How Isle of Wight Council is turning procurement from 'hurdle to opportunity'

The Isle of Wight Council has overhauled its policy to make procurement “an opportunity, not a hurdle”.

The updated procurement policy “aims to make things easier”, while including an emphasis on buying sustainably and supporting island businesses and suppliers.

The council faced a “serious challenge” regarding its financial position due to budget reduction, and said it aimed to make procurement and contract management efficient, cost-effective, and as high-value as possible with its new strategy.

The council’s four priorities were building wealth in the local community, improving climate and the environment, improving commercial approach, and increasing its skills and capabilities.

To build community wealth, the council committed itself to plural ownership of the economy by investing in anchor institutions, those organisations with significant spending, employment and economic development power in the area. By connecting to these institutions, it hoped to encourage adoption of fair employment and just labour, and progressive procurement with SMEs, social enterprises and cooperatives.

The council has set goal of net zero emissions as an island by 2040. It said it would expect suppliers to demonstrate commitment to reducing overall environmental impact, for example through participation in green programmes, internal reporting, pursuit of environmental certification or receipt of a sustainability award.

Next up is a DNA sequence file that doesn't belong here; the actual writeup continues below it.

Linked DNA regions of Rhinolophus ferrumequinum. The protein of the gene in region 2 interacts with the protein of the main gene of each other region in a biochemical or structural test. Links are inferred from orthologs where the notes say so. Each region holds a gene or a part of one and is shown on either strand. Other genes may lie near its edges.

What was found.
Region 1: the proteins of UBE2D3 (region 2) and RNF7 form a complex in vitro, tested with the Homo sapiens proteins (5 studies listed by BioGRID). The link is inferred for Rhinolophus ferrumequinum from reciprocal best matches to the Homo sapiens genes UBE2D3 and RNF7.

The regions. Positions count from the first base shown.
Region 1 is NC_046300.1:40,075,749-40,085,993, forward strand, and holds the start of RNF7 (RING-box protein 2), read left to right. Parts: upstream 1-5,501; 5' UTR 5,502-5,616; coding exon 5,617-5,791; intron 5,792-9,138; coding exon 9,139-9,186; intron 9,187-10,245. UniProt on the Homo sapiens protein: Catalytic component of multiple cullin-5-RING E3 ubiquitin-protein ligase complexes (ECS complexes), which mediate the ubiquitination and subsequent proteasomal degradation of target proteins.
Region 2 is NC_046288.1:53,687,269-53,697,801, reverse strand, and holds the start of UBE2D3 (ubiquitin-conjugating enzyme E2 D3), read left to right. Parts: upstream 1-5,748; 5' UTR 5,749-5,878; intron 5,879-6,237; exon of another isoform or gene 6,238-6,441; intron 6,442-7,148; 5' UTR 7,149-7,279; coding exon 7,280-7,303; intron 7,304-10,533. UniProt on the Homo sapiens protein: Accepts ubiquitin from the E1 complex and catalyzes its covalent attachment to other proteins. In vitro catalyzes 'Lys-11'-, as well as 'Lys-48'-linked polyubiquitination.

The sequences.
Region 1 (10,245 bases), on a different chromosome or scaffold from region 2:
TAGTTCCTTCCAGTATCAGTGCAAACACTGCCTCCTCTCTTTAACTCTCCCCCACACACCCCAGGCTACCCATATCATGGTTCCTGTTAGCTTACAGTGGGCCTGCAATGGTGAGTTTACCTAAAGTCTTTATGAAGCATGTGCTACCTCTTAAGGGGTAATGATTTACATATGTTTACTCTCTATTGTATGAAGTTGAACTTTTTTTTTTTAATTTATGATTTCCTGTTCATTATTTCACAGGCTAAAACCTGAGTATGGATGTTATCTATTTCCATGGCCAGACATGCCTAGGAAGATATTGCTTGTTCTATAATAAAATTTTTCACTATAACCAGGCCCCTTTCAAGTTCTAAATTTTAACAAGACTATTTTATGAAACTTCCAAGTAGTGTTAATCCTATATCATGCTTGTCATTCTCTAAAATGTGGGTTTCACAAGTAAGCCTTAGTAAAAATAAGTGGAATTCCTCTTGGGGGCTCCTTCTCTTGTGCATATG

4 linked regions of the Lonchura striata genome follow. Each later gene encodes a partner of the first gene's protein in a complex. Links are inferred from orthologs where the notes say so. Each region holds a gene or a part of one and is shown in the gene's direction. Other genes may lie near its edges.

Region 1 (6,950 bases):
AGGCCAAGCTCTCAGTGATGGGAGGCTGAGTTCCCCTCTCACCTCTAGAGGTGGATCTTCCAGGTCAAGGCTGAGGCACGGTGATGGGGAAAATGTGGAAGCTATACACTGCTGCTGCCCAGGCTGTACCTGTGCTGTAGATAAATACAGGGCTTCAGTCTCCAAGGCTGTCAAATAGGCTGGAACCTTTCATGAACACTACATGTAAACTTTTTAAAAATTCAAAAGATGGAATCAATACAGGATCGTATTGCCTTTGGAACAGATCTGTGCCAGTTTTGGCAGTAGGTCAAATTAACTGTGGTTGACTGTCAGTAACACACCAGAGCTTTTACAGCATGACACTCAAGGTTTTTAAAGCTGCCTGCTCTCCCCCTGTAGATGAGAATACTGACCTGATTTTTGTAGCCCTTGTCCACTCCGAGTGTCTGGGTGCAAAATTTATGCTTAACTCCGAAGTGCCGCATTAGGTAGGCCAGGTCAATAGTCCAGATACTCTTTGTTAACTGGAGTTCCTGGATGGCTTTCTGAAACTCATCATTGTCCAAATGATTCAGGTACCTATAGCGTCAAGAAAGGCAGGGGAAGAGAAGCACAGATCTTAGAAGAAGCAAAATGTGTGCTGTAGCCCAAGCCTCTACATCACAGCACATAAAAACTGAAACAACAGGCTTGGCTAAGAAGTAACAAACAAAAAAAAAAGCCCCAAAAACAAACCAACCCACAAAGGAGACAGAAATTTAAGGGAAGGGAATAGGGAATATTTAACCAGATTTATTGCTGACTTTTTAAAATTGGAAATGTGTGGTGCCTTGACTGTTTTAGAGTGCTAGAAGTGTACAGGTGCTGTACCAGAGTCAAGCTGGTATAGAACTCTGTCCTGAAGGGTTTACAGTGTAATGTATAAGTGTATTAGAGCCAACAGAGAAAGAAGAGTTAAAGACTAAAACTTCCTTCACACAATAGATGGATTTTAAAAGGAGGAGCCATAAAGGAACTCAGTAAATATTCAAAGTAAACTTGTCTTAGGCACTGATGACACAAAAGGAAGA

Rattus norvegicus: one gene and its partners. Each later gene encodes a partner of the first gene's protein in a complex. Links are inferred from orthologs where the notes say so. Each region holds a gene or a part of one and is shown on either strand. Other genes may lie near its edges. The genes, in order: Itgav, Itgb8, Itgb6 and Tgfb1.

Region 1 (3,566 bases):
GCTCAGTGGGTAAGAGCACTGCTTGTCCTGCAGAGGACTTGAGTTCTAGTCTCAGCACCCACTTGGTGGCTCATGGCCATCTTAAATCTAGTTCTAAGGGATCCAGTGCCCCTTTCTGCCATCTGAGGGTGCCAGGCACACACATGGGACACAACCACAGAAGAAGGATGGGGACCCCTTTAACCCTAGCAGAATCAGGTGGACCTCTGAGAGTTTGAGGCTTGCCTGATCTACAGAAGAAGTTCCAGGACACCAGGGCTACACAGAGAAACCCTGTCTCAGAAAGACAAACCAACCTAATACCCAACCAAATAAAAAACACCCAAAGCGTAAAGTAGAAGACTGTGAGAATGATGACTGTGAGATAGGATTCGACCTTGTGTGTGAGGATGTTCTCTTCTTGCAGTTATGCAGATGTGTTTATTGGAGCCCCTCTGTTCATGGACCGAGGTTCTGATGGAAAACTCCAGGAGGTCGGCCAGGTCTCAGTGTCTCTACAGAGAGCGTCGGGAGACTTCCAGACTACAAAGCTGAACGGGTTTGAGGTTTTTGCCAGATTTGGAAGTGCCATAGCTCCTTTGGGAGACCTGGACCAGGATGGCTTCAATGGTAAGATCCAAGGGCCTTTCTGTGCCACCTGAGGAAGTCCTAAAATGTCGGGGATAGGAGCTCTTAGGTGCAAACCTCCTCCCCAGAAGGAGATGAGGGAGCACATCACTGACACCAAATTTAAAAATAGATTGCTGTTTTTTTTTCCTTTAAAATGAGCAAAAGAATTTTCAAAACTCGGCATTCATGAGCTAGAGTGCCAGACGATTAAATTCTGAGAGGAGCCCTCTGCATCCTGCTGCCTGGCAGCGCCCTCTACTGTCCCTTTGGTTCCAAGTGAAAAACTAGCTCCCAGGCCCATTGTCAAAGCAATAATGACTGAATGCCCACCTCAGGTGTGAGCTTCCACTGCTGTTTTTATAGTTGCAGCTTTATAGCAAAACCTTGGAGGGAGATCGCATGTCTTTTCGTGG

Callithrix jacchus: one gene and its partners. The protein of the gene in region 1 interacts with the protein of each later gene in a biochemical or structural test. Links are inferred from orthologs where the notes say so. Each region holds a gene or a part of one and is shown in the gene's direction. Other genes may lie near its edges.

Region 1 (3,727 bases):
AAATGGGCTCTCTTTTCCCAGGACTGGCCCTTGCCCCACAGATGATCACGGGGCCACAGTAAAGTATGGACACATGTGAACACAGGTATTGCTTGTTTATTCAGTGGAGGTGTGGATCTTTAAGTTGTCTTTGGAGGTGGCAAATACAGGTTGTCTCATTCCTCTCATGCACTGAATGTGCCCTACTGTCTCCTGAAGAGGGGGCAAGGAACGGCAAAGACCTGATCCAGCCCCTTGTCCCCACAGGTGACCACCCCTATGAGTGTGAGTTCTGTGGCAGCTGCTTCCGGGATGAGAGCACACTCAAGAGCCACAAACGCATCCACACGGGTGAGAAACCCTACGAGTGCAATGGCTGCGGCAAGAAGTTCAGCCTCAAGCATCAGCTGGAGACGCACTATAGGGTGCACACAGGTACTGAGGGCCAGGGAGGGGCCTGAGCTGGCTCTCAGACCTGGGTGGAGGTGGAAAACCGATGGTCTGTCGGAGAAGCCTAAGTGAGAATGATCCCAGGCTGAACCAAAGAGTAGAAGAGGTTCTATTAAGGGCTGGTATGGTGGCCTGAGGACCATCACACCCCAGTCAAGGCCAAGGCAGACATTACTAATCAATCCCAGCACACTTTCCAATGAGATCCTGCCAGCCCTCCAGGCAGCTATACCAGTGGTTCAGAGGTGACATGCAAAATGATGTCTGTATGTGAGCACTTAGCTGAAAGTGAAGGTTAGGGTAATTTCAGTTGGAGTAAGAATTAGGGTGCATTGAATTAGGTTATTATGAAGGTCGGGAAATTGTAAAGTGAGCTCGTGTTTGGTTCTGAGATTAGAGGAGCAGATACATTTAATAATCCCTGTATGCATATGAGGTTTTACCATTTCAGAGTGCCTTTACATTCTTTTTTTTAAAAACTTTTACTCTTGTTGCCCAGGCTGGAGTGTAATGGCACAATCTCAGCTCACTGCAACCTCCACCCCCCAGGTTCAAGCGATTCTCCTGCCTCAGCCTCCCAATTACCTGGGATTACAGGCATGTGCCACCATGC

To improve its commercial approach, the council announced intentions to increase innovation, financial flexibility, commercial awareness, risk management, and effective use of new technologies. It said these priorities would help generate funds to protect essential services and deliver best value for its communities. Particularly, it emphasised the adoption of contract management processes to manage supplier relationships.

It emphasised the importance of developing skills within the council, which would cut across the previous priorities by embedding procurement skills into the organisation. This included helping suppliers, particularly SMEs, bid for council contracts by making procurement processes fit for purpose, lean, and accessible. 

The report listed actions including:

  • Updating tender documents to include information on the benefits of local procurement;
  • Reporting data on local spend to ensure the proportion of local suppliers increases;
  • Breaking up large contracts into smaller packages to become accessible to SMEs;
  • Requiring tenderers to demonstrate carbon reduction strategies in both operations and supply chains;
  • Implementing a new contract management framework which will help manage supplier relationships, evaluate alternate delivery models, and monitor contracts to assist with strategic planning;
  • Reviewing and enhancing procurement and contract management training to cover all aspects of the procurement lifecycle;
  • Updating guidance to cut across all priorities and enable procurement staff to implement other objectives effectively.

The strategy said: “This Procurement Strategy aims to make things easier. Procurement should be an opportunity, not a hurdle.”

It added: “The importance of effective and efficient public procurement has been highlighted by the Covid-19 pandemic and it can play a significant role in the island’s economic recovery.

“The economic landscape has changed significantly due to the impacts of the pandemic and it has never been more important to ensure our local businesses are supported and that the council continues to procure good value and good quality contracts to deliver better outcomes for local people.”

Liverpool City Council also recently underwent a procurement transformation after its policy was described as “fragmented, overly complex, and poorly understood”.

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